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History speaks for itself!

Home > History speaks for itself!


Oldest slab house in Australia
Dubbo is home to Australia’s oldest standing slab house, Dundullimal Homestead, built in the 1840s and a National Trust property which is open to the public.

First Aboriginal policeman
Alec Riley was the first Aboriginal police tracker to reach the rank of sergeant and to receive the King’s Medal. The Tracker Riley Cycleway in Dubbo is named after him.

Largest collection of hangman’s ropes
The Old Dubbo Gaol has a history which dates from 1847 to 1966. This heritage listed site holds the largest collection of hangman’s ropes in NSW, features original prison artefacts and punishment instruments, animatronics displays and the exciting Spectravision holographic display recounting the life of ‘Nosey Bob’, the NSW executioner.

Robbery Under Arms
The author of what is considered one of Australia’s first ‘truly great quintessential Australian novels’, was Rolf Boldrewood, the pen-name used by Thomas Alexander Browne (1826-1915), Dubbo’s Police Magistrate from 1881-1884. “Robbery Under Arms” was first published as a serial in the Sydney Mail from July 1882, and later dramatised, filmed and published in many editions.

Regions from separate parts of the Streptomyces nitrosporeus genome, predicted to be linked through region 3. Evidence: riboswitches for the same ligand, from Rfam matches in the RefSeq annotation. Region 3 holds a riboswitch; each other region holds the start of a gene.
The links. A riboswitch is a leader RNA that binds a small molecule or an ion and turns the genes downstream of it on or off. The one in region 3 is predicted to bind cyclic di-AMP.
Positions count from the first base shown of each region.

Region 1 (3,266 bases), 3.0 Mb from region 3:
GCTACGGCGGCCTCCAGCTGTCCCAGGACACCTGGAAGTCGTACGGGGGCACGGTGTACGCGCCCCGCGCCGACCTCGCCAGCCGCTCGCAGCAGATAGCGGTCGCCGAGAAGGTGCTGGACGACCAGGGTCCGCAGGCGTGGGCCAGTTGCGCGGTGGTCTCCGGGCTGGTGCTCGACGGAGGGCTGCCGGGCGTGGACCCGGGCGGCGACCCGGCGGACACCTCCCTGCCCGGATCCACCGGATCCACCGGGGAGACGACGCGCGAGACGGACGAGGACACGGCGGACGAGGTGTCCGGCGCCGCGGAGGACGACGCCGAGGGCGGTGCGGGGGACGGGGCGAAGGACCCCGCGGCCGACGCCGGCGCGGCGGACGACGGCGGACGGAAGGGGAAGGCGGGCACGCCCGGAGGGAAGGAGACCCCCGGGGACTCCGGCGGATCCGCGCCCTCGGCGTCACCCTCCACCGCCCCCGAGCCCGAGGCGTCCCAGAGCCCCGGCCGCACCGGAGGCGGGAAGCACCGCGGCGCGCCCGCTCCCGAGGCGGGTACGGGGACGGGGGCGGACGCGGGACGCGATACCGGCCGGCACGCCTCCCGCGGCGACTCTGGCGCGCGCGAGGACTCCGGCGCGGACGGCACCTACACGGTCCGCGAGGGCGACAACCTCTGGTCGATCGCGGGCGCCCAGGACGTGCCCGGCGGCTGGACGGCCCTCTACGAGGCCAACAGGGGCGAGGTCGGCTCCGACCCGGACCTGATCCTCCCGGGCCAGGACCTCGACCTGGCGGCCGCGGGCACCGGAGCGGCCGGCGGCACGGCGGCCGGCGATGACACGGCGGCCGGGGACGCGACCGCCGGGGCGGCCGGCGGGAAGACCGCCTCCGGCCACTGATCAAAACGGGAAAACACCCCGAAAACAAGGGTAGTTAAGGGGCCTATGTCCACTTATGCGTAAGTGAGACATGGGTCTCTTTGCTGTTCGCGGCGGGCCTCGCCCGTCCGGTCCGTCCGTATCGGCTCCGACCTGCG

Australia’s funniest writer
According to the Australian Dictionary of Biography, Leonard Waldemere Lower was ‘probably’ born in 1903. The humorist and newspaper columnist known as ‘Lennie’ was for many years acclaimed as one of Australia’s funniest writers. Lennie’s father, who wrote music, was a member of the Dubbo Dramatic Society and the town band. Lennie’s one novel, “Here's Luck” (1930), became a classic of Australian humour.

Wine, cellars and medals
In 1870, Dubbo founder Jean Emile Serisier’s property “Eumalga” had the second-largest wine cellar in NSW, with 50,000 vines and 10 grape varieties. In 1892, “Mount Olive” owned by Fred Kurtz, won many medals for his wine at the Melbourne and Chicago (USA) as well as the Grand National Prize in Bathurst.